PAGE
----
Wednesday, March 17, 2010

Roleplaying, the characters I've played-part 1

So, this will be a splendidly self indulgent post, as I review through characters I've played as, both in one shots and campaigns. We will ignore npcs for the purpose of this, as my npcs are rarely as fleshed out as a pc (most npcs have "plot" motivation, rather than character motivation).

I first roleplayed when I was around 12-16, playing every thursday afternoon after school for an hour, with a teacher as a DM. It was a fun experience, but I really didn't do a tremendous amount of roleplaying. Never getting beyond level 1, I tended to play wizards who really had very little do after casting their spell for the day. We seemed to face overwhelming encounters that butchered us all. I'm not sure anyone ever leveled.. all in all it was a little sad as an experience.

While at Bath I didn't roleplay at all. Bath doesn't have a games society. It does have a sci-fi club. To my mind the societies at Bath were a little less vibrant. There were some good political societies, and I do miss that scene a little. Oh well.

When coming to Southampton I looked ahead, and was pleased to see a gaming society. It seemed like an opportunity to meet likeminded people, and also to roleplay again. I am quite good at having infeasible amounts of knowledge about cultures I don't actually participate in, but its more fun to actually be participating in them.

My first ever character of note, then, was Borthas. A character for WFRP, he was an entertainer, barely an adult (aged 16!), he was swept up by events into a fight against a conspiracy to summon a powerful daemon of chaos. As he progressed, both he and I became more outspoken, as I became more comfortable with roleplaying and the character I was playing. I like to ground characters, at least first characters in a system, in stereotypes. So Borthas was a typical member of the Empire- racist, a devout follower of Sigmar and with strict notions of justice for mutants and criminals. I had no great notion of the character initially- his siblings had gone to fight in the Storm of chaos, leading him with an abiding hatred of the forces of chaos, and anything associated with them. Typically characters need to grow with the events that happen to them, and Borthas was exactly this. After a while playing him, it was fairly clear as to what he would do in any given situation. One of the most unfortunate aspects of his character was his prejudices were often proven correct- the wizard DID betray the party, and the halflings WERE serving bad food... As for the countess of Nuln... well...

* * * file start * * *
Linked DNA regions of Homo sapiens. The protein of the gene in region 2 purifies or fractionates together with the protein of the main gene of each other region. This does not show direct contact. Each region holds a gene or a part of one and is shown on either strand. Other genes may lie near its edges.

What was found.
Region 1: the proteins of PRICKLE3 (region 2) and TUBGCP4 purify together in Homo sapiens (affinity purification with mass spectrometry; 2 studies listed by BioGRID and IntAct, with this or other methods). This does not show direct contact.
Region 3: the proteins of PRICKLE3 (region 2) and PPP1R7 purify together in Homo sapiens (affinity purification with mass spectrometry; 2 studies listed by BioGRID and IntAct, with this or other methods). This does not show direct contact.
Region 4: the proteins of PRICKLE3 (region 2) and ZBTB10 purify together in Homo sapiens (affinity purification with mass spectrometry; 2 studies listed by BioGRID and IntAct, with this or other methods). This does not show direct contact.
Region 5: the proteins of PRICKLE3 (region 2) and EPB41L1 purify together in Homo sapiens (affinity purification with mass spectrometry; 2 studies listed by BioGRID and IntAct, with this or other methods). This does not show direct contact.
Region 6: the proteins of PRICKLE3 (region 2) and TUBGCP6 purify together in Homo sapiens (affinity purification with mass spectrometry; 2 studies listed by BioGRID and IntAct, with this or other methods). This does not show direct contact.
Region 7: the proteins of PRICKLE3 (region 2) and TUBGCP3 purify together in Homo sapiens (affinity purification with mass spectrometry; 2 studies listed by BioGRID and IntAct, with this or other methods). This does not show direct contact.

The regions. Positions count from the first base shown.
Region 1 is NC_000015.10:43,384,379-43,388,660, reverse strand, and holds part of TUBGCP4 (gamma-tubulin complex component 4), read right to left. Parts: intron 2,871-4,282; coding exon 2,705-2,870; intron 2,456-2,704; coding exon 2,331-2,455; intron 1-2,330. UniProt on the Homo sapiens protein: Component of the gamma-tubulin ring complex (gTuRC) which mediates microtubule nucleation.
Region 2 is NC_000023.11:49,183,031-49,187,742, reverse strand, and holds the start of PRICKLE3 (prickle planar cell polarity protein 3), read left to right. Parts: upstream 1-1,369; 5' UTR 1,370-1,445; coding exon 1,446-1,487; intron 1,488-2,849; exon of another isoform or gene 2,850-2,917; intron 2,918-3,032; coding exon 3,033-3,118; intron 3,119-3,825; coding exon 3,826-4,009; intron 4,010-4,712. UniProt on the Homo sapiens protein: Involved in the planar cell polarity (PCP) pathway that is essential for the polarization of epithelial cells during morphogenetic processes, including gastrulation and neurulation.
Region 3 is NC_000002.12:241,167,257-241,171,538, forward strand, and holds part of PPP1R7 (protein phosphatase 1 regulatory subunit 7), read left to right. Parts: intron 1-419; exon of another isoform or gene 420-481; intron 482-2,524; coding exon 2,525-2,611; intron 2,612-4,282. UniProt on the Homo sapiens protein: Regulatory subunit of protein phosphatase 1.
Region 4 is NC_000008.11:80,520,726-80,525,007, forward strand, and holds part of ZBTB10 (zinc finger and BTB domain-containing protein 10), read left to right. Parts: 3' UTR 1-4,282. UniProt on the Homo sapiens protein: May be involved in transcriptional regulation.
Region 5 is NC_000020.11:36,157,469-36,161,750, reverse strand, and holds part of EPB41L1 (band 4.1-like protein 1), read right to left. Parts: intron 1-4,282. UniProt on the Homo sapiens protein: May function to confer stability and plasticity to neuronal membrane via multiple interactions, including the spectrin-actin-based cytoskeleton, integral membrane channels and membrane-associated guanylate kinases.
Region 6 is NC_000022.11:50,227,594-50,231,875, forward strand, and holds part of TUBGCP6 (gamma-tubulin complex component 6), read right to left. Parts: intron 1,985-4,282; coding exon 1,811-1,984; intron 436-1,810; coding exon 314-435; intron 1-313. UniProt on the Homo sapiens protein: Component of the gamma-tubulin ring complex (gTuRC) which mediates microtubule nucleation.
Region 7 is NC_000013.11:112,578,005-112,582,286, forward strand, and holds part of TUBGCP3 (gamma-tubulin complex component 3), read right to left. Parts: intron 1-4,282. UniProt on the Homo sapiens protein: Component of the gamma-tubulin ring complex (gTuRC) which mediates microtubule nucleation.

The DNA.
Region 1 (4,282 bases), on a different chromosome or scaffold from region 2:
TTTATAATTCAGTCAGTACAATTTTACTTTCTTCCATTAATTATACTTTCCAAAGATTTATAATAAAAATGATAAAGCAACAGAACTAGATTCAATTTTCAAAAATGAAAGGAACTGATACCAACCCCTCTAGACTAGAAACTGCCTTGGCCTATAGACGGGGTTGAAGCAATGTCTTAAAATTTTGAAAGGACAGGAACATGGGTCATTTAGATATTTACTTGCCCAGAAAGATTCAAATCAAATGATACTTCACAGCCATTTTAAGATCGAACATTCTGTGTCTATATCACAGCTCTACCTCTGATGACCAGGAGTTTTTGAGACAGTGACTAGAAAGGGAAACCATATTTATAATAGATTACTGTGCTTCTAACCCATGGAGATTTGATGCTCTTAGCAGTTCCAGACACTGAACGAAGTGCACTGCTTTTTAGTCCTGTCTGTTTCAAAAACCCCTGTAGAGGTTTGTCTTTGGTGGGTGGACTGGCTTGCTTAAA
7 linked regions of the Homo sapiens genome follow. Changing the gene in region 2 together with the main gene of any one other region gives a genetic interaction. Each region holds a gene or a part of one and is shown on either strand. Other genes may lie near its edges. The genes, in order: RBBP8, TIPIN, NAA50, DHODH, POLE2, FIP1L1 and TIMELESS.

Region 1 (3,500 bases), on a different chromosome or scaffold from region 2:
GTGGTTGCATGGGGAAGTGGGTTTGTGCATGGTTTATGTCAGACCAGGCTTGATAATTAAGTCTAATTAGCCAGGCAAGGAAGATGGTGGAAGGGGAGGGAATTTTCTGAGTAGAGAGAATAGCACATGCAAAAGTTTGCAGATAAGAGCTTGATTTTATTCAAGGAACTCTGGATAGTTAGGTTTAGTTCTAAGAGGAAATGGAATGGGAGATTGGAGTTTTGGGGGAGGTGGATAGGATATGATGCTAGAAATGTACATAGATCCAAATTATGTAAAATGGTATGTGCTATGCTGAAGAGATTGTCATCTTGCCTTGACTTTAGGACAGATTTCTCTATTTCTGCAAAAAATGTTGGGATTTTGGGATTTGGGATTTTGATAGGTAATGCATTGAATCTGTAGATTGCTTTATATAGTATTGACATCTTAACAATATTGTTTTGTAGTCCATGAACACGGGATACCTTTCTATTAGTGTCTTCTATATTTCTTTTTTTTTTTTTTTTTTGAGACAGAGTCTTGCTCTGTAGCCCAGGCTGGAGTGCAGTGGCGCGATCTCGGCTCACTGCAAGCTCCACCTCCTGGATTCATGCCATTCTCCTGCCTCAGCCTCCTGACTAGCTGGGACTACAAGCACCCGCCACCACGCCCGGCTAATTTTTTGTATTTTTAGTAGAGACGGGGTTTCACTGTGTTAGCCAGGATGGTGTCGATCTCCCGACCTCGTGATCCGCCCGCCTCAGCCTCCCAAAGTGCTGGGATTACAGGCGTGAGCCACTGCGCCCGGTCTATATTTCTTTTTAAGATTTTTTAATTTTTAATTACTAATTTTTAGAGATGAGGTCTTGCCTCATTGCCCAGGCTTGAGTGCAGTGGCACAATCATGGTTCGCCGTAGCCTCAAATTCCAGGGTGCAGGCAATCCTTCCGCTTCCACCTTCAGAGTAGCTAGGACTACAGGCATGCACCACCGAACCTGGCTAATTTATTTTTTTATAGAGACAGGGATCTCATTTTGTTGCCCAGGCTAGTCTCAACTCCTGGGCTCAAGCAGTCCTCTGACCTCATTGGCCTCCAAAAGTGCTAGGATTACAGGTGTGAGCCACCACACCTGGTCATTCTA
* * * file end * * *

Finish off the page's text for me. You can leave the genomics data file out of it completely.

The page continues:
Along the way were a couple of one shots. Its pretty hard to get past just a simple concept in one shots, and on reflection I do think its best to try and come to a one shot with a good idea of who your character is, as you don't have time to learn during the session, and shifts in your personality will be more noticable. So I played a reserved mage who had little to say (and tried to kill a lunatic paladin who was getting in his way), and an infuriated monkey samurai who had to deal with the most sociopathic bushi anyone has ever encountered ever. Both were little more than basic ideas. The Monkey worked fine for the session- there weren't many situations where his choices weren't obvious, but the mage could have used more thought.